Esther Duflo: Social experiments to fight poverty
What is a large obstacle in fighting global poverty? Knowing what, and what doesn't, work
One of the biggest obstacles we face in the fight against poverty is that all too often, we don’t know what works and what doesn’t because we don’t collect good data.
Watch the above TED talk, from award-winning economist Esther Duflo to see that it is possible to know which development efforts work and those which don’t, using the same process of experimentation and testing we use in science.
And, for a summary of the talk, read on...
Duflo explains how, by using a system of randomized controlled trials, we can take the “guess-work” out of aid. To make this real, she asks three simple questions and offers three simple solutions; how to immunize children, how to stop malaria, and how to get children into school?
The answers: lentils, bed nets and deworming.
Immunization is the most effective way of saving children’s lives yet millions of children still die every year due to preventable illnesses. So, what measures could we take to encourage mothers to immunize their kids, to make immunization a priority?
Duflo ran a randomized controlled trial in Udaipur, India so that she could answer these questions. After setting up three immunization camps, Duflo found that by giving mothers an incentive to go to the camps to immunize their children, and by making it easier for them to get there, the rate of full immunization increased from 6% to 38%. The incentive – a kilo of lentils for every child immunized.
Duflo also applied a similar system of randomized controlled trials to the use of bed nets to prevent malaria. Considering bed nets are the most effective way of dealing with malaria, should they be given away for free or should we ask people to pay for them, and what affect would this have on whether or not people buy them in the future?
The trial she conducted was in Kenya where different discount vouchers were given to people to buy bed nets in their local pharmacy. The trial showed that making people pay (any amount) for the nets, significantly lowered the amount of people who used them. But, regardless of how people got them, if they had bed nets, they used them. The trial also found that if people were given the nets for free, they were more likely to buy the nets in the future. This goes against claims that giving people stuff for free simply makes them dependent on handouts – it doesn’t, as Duflo says, people just get used to using bed nets.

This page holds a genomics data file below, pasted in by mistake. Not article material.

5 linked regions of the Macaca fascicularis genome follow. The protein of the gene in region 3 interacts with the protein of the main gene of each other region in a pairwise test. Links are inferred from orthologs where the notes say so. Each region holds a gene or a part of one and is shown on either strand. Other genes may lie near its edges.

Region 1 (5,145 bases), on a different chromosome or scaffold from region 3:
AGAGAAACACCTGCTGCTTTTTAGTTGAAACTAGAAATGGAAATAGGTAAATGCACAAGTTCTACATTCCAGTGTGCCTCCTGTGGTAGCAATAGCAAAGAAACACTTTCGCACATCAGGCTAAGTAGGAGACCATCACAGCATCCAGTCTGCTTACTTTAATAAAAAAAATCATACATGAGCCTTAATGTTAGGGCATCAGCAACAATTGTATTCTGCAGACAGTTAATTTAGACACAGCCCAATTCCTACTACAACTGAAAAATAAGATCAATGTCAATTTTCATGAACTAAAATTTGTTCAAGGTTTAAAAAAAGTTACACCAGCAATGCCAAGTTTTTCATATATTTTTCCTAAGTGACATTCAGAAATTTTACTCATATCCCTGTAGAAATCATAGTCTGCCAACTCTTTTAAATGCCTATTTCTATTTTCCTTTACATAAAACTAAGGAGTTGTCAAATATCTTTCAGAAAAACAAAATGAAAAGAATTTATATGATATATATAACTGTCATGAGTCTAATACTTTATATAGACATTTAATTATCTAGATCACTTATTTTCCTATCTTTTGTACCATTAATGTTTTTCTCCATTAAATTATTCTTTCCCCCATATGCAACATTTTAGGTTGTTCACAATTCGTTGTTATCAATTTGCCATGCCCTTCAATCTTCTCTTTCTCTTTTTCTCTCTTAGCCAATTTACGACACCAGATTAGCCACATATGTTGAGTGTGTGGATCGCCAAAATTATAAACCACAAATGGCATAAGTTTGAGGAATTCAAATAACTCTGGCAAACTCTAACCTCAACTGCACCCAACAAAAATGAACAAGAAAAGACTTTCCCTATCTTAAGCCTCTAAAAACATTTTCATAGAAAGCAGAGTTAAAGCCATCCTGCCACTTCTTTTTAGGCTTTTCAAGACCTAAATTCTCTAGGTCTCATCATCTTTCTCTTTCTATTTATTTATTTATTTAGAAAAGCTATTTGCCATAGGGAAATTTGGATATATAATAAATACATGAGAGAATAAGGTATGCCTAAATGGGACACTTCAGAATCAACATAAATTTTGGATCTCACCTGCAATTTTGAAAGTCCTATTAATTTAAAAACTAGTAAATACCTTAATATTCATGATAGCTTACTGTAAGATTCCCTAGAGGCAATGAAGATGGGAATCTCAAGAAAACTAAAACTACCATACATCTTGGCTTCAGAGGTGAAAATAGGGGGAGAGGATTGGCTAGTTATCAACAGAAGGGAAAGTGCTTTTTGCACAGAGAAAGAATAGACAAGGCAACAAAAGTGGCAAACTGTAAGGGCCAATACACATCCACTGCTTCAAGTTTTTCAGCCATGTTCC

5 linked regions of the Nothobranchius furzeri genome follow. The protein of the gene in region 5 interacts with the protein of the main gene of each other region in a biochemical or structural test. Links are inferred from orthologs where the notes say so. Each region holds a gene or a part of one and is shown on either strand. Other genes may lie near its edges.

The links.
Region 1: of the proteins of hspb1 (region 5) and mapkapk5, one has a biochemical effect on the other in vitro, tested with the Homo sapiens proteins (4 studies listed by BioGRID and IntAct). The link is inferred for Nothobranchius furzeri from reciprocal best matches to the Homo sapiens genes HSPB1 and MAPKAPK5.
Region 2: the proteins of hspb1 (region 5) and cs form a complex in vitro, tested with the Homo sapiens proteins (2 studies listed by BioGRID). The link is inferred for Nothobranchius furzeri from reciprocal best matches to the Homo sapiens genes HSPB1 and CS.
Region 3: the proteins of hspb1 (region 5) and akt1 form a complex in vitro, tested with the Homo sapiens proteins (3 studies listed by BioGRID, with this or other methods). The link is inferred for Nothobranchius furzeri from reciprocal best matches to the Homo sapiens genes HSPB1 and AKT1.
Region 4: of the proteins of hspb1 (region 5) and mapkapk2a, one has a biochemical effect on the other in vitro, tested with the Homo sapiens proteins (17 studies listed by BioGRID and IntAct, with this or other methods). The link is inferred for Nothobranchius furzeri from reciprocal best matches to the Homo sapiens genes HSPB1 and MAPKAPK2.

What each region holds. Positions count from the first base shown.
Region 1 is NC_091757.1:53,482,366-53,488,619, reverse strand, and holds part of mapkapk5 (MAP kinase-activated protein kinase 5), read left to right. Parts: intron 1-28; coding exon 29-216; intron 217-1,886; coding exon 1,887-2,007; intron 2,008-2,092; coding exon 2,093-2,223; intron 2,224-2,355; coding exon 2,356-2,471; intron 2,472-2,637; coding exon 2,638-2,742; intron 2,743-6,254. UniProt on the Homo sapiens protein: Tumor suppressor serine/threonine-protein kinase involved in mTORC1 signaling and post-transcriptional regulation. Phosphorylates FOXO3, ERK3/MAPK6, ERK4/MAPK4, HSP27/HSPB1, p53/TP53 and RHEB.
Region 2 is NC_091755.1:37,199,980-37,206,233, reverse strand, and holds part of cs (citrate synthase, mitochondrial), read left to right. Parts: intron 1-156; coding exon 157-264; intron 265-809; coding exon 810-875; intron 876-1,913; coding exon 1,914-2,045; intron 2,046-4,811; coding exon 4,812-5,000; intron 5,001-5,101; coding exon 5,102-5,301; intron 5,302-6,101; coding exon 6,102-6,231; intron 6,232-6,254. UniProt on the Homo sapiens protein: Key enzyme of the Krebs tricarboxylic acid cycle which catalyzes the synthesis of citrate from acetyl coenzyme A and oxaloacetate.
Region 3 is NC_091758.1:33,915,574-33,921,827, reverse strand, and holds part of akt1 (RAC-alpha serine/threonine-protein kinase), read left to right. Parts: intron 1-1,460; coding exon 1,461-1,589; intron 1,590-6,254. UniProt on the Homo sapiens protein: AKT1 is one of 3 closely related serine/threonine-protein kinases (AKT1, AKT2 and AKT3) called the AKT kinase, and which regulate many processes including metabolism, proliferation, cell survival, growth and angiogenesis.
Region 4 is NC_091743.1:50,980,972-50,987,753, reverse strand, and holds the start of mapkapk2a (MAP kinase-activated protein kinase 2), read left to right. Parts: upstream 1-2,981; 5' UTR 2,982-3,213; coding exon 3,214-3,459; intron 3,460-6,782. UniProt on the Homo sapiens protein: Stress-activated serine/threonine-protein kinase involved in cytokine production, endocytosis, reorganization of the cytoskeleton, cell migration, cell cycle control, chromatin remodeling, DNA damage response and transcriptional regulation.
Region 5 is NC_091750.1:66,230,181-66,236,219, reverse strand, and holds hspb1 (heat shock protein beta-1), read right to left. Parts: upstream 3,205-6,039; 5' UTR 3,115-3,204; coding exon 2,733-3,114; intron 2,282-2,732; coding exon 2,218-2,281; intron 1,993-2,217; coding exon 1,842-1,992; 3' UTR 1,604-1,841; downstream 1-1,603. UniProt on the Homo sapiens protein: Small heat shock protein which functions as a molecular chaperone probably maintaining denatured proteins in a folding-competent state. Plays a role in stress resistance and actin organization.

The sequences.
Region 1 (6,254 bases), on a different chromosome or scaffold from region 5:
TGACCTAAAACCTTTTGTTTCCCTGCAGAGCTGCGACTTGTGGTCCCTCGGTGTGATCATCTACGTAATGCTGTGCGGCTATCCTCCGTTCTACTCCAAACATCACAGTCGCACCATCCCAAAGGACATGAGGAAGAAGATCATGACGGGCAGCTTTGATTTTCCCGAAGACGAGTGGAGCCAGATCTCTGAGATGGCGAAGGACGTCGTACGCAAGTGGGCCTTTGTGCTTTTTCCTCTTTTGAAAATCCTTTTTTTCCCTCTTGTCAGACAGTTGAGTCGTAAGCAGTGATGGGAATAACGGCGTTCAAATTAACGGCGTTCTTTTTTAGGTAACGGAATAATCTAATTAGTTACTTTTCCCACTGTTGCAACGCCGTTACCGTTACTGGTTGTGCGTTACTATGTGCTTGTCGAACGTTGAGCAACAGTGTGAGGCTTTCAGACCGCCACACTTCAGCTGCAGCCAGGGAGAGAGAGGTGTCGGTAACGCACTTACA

The final question Duflo looks at is the best way to get children into school, a question aid agencies have always grappled with. After conducting another randomized controlled trial the evidence showed that if you educate people about the benefits of going to school, the number of years a child goes to school increases to an astounding 40 years for every $100 of aid spent. This is compared to a 1 -3 year increase using traditional methods such as providing food, scholarships or school uniforms. Duflo also found that in areas where there were intestinal worms, deworming the children got you an extra 30 years of education.
Results like these are exciting because they show us how a cheap and easy solution such as deworming or bed-nets are effective aid measures which significantly contribute to enabling people to reduce poverty in their own communities.
Duflo shows us how we can approach development projects in a logical, systematic way and she breaks down what is normally seen as a problem too “huge” to deal with, into bite-size manageable chunks. Her talk is incredibly inspiring and it gives us some amazing examples of how aid can, and does, work when done in the right way. Her work should serve as a reminder to us all that our goal of ending extreme poverty in a generation, is an achievable one.